In Depth

Asgardia, the world’s first ‘virtual space nation’

Revolutionary experiment - or one man’s crazy vanity project?

The world’s first ‘virtual nation’ has been launched into space - but is the idea revolutionary, or one man’s crazy vanity project?

What is Asgardia?

The pet project of Russian scientist and billionaire Igor Ashurbeyli, the Space Kingdom of Asgardia is the world’s first ‘virtual nation’.

 Ashurbeyli says he established Asgardia last year, naming it after the home of the Norse gods, to create a “peaceful society”, offer easier access to space technologies, and protect Earth from space threats such as asteroids and man-made debris.

At an official unveiling, Ashurbeyli said he believed the space-bound private ‘country’ could “offer an independent platform free from the constraint of a land-based country’s laws”.

He created his new nation in space so that it falls outside the juristication of Earth governments - although behaviour in space is governed by the Outer Space Treaty, signed by 103 countries including the US and Russia.

Who can become a citizen?

Anyone over the age of 18 with an email address, including ex-convicts, can become citizens. Around 114,000 people from 204 countries have signed up.

In June, voting began to determine the details of Asgardia’s constitution, with only those who agree to the finalised terms counted as official Asgardians.

According to Newsweek, Turkey is the source of the largest number of applicants - more than 16,500.

What was launched last week?

Last week, the Asgardia-1 satellite set off to the International Space Station using Nasa’s commercial Orbital ATK Cygnus spacecraft. The ‘nanosat’, roughly the size of a loaf of bread, is carrying half a terabyte of data belonging to 18,000 of Asgardia’s citizens and is set to be deployed to low-Earth orbit where it will stay for the next 18 months.

The data includes personal family photos as well as digital representations of the space nation’s flag, coat of arms and constitution.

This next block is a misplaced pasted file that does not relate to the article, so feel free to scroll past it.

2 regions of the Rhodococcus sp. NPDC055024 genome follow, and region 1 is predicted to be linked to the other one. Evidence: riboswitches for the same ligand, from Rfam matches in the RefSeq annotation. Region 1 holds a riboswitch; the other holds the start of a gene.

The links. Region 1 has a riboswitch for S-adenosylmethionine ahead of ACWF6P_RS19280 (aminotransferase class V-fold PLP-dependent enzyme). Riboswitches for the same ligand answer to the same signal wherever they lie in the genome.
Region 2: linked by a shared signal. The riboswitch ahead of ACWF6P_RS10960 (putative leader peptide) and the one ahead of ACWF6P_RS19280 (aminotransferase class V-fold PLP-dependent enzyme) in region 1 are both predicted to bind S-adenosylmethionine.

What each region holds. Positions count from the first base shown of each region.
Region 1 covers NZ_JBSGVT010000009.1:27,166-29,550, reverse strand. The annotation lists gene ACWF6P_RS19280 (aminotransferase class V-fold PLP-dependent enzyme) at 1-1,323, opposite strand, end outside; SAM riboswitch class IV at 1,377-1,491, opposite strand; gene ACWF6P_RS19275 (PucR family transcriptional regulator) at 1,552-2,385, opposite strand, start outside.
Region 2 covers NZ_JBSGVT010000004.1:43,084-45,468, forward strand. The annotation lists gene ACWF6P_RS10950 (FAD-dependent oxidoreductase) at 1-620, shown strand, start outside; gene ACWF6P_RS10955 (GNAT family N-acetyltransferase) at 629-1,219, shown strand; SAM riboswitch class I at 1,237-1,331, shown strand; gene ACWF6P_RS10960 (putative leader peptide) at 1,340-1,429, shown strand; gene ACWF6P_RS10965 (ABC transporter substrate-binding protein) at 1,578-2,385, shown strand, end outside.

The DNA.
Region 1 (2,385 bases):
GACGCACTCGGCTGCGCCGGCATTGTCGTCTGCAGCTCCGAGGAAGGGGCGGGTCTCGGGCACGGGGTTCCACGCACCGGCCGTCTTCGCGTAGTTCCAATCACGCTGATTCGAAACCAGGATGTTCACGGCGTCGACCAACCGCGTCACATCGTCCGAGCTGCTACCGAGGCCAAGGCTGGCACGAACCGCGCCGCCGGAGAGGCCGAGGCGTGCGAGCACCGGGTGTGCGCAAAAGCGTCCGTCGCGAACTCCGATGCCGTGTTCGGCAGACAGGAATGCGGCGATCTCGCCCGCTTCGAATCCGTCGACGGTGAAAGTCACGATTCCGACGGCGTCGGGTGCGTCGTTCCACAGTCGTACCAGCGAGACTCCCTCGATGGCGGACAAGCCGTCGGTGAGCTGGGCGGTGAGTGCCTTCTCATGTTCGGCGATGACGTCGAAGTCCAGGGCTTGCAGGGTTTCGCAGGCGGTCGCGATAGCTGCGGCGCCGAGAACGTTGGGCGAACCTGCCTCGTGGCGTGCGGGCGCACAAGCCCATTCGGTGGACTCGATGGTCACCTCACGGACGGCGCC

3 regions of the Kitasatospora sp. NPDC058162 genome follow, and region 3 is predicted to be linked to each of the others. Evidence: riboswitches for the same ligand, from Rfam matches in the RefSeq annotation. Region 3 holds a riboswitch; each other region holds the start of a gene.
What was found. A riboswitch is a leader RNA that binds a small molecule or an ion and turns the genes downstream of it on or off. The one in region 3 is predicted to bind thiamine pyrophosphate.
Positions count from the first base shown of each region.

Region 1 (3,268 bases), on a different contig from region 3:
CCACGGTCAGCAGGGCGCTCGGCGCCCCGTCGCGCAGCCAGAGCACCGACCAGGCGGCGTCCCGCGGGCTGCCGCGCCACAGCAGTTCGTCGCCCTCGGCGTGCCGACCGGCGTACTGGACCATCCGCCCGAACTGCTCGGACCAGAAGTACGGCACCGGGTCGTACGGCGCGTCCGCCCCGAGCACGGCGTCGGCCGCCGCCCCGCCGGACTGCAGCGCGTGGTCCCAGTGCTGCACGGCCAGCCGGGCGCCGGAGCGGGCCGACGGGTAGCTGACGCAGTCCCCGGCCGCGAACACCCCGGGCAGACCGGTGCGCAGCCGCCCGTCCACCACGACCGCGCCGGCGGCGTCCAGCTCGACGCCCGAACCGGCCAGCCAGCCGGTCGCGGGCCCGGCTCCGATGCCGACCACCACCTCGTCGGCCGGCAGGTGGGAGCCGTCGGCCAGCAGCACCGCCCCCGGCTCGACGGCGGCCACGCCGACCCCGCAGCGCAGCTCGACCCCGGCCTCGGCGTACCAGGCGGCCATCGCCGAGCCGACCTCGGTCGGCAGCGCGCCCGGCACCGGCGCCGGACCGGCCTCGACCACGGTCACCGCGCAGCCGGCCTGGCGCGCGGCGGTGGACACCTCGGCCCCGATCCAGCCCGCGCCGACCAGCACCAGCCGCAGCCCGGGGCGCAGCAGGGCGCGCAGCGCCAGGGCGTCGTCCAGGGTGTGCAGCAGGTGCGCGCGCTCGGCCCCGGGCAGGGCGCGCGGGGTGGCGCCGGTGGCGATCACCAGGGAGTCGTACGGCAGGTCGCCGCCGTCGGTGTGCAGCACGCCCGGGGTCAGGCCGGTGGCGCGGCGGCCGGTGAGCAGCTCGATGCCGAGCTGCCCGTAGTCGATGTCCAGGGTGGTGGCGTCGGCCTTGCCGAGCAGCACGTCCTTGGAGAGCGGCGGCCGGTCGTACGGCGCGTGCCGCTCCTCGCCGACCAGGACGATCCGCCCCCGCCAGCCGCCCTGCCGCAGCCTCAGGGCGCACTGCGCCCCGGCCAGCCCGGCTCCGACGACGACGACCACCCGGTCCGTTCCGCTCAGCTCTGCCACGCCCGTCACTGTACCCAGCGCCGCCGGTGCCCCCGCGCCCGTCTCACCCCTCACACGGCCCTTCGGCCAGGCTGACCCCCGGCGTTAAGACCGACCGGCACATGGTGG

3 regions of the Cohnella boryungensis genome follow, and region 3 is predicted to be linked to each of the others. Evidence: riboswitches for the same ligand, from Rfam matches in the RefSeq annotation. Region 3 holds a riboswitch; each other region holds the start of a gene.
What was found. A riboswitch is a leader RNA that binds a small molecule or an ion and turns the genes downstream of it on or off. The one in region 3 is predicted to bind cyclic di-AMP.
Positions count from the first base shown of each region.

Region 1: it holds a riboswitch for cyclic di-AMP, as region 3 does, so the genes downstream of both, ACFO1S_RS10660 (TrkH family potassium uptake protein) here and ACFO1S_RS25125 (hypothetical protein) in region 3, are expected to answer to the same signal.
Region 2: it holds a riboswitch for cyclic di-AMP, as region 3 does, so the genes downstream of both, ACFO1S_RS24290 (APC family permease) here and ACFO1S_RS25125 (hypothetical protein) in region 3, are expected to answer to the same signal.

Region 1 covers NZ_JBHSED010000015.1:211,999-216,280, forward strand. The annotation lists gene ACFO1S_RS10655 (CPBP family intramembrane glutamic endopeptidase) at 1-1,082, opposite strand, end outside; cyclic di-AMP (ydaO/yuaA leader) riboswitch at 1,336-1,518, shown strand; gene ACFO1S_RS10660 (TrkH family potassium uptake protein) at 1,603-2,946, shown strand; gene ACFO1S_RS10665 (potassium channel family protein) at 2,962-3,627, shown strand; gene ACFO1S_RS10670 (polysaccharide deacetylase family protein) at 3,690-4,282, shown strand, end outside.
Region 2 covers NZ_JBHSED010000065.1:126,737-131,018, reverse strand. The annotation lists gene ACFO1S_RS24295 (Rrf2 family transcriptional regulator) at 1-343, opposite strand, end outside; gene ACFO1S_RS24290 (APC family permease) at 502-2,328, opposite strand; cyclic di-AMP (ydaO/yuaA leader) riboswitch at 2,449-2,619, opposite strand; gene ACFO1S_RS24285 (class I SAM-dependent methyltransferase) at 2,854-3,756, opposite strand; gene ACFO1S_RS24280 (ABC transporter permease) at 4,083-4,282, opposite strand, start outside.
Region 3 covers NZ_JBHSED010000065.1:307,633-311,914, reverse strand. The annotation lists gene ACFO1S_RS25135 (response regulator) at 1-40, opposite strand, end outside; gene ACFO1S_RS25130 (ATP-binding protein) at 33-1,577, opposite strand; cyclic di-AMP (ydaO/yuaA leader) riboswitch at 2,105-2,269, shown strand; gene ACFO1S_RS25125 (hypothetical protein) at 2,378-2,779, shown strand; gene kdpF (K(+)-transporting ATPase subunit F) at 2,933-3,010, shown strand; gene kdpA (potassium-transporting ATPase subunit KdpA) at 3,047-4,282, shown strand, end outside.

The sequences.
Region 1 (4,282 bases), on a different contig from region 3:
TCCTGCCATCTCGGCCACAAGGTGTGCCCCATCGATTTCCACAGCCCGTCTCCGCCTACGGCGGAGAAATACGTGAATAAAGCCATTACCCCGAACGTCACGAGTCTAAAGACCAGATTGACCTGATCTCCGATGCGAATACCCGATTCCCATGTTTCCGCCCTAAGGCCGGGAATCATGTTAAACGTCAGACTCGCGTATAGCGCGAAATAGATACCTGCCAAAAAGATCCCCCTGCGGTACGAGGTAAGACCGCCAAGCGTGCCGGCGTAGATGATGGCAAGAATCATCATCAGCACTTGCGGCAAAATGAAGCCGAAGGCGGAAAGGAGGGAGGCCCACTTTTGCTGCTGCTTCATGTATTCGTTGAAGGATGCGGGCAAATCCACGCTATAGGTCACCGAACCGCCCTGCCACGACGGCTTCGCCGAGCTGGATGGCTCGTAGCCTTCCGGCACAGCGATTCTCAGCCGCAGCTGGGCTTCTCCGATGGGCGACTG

Longer term, CNN says Asgardia’s team hopes to create habitable platforms in low-earth orbits, the first one located 100 to 200 miles from space, which is also where the ISS is located, and launch manned-test flights within eight years.

Is it officially recognised?

Ashurbeyli hopes to convince the UN to recognise Asgardia as a sovereign nation. That would require a two-thirds majority in the UN Security Council.

Ashurbeyli plans to form a democratic government following parliamentary elections next year. Governmental departments such as a prosecutor’s office and a national audit office will be run by an administrative centre based in Vienna.

The Daily Mail says Asgardia already has its own cryptocurrency, the Solar, which is registered at the European Union Intellectual Property Office.

Dr Ram Jakhu, associate professor at McGill University told the Daily Express: “Perhaps the most exciting aspect of the great Asgardian experiment is its commitment to transnational democracy. The parliamentary elections give everyone a chance to play their role in shaping this new nation.”

Despite its ambitious plans, Asgardia is not currently recognised as a nation, “so for now, the only benefit offered to citizens of the space nation is the ability to upload data to Asgardia-1 in orbit”, says New Scientist.

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